Imagine a government that introduces a paid parental leave scheme which is the cheapest and nastiest scheme you will find anywhere in the developed world. On top of it being the cheapest and nastiest it denies these new mothers any superannuation at the time of their leave. So the poverty of older women in Australia continues—no superannuation continuation in their working lives. Imagine a country that slaps a new national food plan on the table, very proudly, acknowledging that globally and especially in our region there will be enormous additional demand for fine food. At the same time it proposes to take away much of the key means of production in the Murray-Darling Basin—the water—from farmers in what is the largest food-producing zone in Australia.

They have slashed Customs and Biosecurity funding as well and they have slashed the research and development effort that is going to help farmers innovate and meet that global food task. It is cruel and it is absurd. No wonder there is now a crisis in confidence in one of the nation's biggest employers, the food and farm production manufacturing sector. Applications to do agricultural science courses have crashed, universities have halved their course offerings and skilled and graduate jobs in agriculture go begging. People have basically given up on this government. Then there is the Gillard government's $500 million carbon farming initiative. There are doubts now that it can ever deliver real emissions reductions and the scheme will be too costly and too bound with red tape for most to even bother about it.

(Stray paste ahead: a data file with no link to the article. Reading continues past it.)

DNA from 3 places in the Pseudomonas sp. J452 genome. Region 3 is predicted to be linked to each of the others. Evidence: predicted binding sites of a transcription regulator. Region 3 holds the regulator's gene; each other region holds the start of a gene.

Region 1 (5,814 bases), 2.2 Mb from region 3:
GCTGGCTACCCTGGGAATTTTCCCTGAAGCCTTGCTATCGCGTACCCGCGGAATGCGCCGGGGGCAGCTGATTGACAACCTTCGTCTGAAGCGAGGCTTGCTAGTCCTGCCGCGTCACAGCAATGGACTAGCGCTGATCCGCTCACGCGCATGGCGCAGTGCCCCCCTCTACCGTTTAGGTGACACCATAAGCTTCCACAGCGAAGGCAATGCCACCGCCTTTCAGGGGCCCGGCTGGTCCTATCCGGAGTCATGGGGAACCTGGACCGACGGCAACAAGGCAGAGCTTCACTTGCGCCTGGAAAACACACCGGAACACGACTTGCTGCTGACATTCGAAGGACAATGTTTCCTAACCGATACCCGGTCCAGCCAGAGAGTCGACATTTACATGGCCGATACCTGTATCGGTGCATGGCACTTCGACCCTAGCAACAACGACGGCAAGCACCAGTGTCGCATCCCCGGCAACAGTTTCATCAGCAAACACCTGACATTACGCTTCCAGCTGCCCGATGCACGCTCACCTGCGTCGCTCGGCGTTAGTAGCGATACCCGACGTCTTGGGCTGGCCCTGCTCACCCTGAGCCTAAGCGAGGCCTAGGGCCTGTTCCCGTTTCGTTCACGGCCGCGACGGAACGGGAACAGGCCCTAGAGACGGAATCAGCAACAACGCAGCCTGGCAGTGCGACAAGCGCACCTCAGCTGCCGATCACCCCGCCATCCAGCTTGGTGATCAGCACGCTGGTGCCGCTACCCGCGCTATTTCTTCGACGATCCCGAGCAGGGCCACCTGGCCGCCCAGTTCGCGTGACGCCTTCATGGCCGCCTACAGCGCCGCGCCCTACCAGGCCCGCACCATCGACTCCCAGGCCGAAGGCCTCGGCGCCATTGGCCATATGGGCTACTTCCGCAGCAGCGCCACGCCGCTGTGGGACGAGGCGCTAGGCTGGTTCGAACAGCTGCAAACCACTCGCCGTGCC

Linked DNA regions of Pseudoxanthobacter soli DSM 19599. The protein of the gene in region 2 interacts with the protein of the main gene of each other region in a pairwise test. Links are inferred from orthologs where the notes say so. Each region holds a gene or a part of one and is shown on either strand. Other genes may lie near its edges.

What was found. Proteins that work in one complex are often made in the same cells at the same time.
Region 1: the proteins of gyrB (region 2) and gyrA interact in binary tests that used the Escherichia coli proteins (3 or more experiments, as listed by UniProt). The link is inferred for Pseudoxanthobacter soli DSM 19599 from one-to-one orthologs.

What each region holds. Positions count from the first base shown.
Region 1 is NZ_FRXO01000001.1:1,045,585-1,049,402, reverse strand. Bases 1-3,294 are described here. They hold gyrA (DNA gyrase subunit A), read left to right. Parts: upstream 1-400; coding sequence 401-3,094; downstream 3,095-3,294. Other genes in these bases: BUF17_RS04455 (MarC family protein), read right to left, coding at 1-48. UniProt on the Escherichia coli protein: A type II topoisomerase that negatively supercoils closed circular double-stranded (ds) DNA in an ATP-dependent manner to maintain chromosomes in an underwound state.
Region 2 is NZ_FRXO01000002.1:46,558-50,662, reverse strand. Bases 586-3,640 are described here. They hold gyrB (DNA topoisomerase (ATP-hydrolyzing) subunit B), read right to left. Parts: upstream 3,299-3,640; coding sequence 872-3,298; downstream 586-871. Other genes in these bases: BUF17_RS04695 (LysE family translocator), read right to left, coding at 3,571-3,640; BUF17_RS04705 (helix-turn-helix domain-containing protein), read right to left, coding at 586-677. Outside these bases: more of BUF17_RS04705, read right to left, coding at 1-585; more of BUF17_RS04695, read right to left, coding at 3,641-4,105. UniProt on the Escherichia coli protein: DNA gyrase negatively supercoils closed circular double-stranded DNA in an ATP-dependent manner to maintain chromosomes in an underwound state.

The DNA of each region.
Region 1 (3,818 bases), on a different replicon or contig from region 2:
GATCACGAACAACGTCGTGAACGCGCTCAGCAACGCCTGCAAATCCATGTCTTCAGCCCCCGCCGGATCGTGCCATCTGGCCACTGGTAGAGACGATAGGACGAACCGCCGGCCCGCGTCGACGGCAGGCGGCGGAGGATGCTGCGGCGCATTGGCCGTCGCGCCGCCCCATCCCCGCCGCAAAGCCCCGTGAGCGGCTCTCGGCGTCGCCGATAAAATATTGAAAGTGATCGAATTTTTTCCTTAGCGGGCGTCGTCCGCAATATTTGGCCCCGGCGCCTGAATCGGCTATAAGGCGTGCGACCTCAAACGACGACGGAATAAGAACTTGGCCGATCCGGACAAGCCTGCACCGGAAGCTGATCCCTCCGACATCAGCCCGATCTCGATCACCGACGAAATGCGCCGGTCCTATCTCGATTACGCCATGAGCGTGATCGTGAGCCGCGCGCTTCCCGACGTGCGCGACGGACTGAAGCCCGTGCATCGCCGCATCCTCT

The Greens have a lot to answer for. They are a key cause of the urgent smoke-and-mirror campaigns of the Labor government. With the Greens, Labor are trying to cover up the economic troubles their marriage has helped to create, and the vulnerabilities they cannot understand or can no longer respond to. The carbon tax was the price of the keys to the Lodge. We all understand that, but we are the laughing stock of the world. Other countries like us acknowledge the need to live in a carbon constrained world but no one else intends to smash their competitiveness, to beggar their people by destroying jobs—by closing down businesses or shrinking them—because the cost of their energy will be beyond any reasonable price.

All of us on the opposition benches are closely in touch with our big businesses and also our small businesses, which are the generators of wealth and opportunity in our economy. We acknowledge the risks these businesses take. Unlike Labor, we applaud when they prosper and grow the wealth and productivity of the nation. We acknowledge that these businesses are now in great fear of the impacts of risings costs, as they see their power bills surge in anticipation of 1 July. The Murray Goulburn Cooperative, Australia's biggest dairy company, has worked out it will cost them, per annum, over $15 million a year extra. All of this will be passed onto their farmers, because the big supermarket duopoly laughs when they suggest putting up the prices of dairy products on the shelves. This is the sort of country we are now living in, a country where Labor's spin gets desperately louder and shriller every day. We just had an example from the previous speaker—attack the man, attack the woman but do not for heaven's sake let anyone look closely at what is going on with the figures, the finances, the debt and the deficit. (Time expired)